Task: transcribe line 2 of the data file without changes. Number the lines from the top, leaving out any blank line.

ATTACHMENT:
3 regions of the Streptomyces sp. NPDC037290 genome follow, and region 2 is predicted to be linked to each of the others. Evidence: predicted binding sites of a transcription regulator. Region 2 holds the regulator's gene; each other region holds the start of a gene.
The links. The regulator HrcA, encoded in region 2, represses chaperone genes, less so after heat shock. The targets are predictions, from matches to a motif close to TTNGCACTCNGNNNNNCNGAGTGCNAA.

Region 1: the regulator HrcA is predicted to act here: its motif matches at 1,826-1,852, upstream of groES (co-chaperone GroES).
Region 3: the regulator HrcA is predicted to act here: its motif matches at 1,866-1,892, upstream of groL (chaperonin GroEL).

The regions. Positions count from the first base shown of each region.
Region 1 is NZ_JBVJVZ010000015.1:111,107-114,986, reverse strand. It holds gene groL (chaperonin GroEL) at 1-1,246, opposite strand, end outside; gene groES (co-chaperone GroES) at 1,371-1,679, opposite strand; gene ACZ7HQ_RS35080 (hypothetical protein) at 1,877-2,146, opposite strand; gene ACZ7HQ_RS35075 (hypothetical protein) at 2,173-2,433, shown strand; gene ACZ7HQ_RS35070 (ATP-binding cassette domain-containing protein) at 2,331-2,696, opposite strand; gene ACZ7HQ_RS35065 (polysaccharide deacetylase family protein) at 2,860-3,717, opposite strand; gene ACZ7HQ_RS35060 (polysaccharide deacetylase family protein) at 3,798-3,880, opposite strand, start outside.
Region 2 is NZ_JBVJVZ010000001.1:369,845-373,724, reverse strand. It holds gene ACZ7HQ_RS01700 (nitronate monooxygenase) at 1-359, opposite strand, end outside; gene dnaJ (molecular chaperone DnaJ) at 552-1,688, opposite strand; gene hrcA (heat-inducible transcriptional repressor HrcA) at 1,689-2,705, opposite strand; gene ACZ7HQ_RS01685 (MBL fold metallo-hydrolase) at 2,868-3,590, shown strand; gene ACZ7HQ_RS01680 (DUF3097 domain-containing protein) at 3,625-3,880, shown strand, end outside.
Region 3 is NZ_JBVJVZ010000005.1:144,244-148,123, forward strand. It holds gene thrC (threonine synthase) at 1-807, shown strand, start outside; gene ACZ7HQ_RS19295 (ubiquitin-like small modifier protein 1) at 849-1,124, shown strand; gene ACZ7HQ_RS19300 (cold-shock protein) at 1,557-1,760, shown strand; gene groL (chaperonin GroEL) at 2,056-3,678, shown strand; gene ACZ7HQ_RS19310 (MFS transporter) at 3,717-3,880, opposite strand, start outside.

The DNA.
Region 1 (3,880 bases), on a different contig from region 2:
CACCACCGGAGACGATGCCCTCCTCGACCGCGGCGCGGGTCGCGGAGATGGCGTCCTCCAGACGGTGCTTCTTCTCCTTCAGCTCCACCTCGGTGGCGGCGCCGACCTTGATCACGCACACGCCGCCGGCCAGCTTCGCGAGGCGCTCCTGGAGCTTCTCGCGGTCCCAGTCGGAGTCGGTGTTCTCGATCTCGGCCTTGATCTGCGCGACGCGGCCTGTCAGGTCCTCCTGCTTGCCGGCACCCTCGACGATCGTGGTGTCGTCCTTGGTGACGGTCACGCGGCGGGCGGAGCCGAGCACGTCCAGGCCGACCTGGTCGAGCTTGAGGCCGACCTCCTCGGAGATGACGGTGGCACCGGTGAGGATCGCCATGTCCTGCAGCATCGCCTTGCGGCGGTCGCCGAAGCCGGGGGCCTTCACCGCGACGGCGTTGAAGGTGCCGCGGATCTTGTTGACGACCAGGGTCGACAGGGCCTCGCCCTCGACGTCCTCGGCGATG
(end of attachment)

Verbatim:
The links. The regulator HrcA, encoded in region 2, represses chaperone genes, less so after heat shock. The targets are predictions, from matches to a motif close to TTNGCACTCNGNNNNNCNGAGTGCNAA.